The Twelve-Factor App is a set of golden rules for web-based applications:
In the modern era, software is commonly delivered as a service: called web apps, or software-as-a-service. The twelve-factor app is a methodology for building software-as-a-service apps that:
- Use declarative formats for setup automation, to minimize time and cost for new developers joining the project;
- Have a clean contract with the underlying operating system, offering maximum portability between execution environments;
- Are suitable for deployment on modern cloud platforms, obviating the need for servers and systems administration;
- Minimize divergence between development and production, enabling continuous deployment for maximum agility;
- And can scale up without significant changes to tooling, architecture, or development practices.
The twelve-factor methodology can be applied to apps written in any programming language, and which use any combination of backing services database, queue, memory cache, etc.
via The Twelve-Factor App.
Edge Conference (“a non-profit one-day conference on advanced web technologies for developers and browser vendors”) presents transcribed, searchable videos of some of the presentations from this year. Developer tooling, Build process and Future web are just some of the topics covered.
Google have published their internal AngularJS Style Guide. It contains language and style rules, a basic naming convention (i.e. don’t use $ as a variable prefix), test-driven recommendations (use Jasmine and Karma), a link to newly-published directory structure recommendations, a guide to scope and prototypal inheritance and an ngInject example.
Velocity is the must-attend conference for web operations and performance professionals. Engineers and developers gather to explore the latest technologies, techniques, and best practices around resilience, optimization, mobile, cloud, metrics, and more.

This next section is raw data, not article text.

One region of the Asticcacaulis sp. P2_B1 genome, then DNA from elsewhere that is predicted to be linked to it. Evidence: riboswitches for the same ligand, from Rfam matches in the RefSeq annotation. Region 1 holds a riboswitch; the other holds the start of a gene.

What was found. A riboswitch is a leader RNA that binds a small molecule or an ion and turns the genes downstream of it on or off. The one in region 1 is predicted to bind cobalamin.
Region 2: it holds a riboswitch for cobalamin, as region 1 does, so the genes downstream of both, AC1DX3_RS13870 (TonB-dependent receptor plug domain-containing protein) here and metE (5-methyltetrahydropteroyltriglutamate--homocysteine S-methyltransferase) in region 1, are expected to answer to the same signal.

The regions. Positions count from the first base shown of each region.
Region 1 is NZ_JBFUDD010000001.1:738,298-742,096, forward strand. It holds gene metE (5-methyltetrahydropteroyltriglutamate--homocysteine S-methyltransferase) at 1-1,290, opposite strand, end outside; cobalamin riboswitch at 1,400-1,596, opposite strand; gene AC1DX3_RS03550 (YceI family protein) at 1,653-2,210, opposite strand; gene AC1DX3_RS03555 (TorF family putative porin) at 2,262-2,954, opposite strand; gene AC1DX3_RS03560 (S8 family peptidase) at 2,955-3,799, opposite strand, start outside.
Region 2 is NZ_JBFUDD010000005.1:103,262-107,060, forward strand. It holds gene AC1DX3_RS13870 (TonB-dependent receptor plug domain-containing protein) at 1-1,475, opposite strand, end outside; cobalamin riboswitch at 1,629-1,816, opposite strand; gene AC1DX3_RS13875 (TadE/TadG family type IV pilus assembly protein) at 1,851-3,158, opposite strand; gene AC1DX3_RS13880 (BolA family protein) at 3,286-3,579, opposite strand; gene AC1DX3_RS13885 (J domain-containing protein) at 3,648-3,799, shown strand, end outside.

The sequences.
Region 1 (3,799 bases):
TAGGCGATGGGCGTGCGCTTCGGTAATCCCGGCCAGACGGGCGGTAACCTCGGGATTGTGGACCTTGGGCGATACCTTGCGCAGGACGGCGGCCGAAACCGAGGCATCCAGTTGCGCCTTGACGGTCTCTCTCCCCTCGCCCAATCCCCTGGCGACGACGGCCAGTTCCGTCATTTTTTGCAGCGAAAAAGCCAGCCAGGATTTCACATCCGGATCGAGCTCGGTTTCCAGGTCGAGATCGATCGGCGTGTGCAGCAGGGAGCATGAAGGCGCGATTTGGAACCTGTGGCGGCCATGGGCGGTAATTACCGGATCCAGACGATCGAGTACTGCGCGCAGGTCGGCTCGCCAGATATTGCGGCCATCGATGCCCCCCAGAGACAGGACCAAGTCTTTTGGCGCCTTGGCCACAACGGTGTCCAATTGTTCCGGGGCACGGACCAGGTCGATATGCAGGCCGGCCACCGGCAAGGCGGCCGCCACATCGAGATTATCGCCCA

This trove of videos contains gems concerning Continuous Delivery, Testing across the stack, Web Performance and more.
Google web performance engineer Ilya Grigorik has put together the definitive tome on bleeding-edge, high speed web apps. The book is packed with information on performance optimization best practices for TCP, UDP, and TLS protocols, and explains unique wireless and mobile network optimization requirements:
How prepared are you to build fast and efficient web applications? This eloquent book provides what every web developer should know about the network, from fundamental limitations that affect performance to major innovations for building even more powerful browser applications—including HTTP 2.0 and XHR improvements, Server-Sent Events (SSE), WebSocket, and WebRTC.
It’s free in HTML format via Velocity Conference.
Any fool can write code that a computer can understand. Good programmers write code that humans can understand.
Martin Fowler’s Wikiquote page is a diamond mine of aphorisms.
Often designers do complicated things that improve the capacity on a particular hardware platform when it might actually be cheaper to buy more hardware.
Modeling Principle: Models are not right or wrong; they are more or less useful.
When you find you have to add a feature to a program, and the program’s code is not structured in a convenient way to add the feature, first refactor the program to make it easy to add the feature, then add the feature.
When you feel the need to write a comment, first try to refactor the code so that any comment becomes superfluous.
The key is to test the areas that you are most worried about going wrong. That way you get the most benefit for your testing effort. It is better to write and run incomplete tests than not to run complete tests.
Comprehensiveness is the enemy of comprehensibility.
Martin Fowler deserves a knighthood.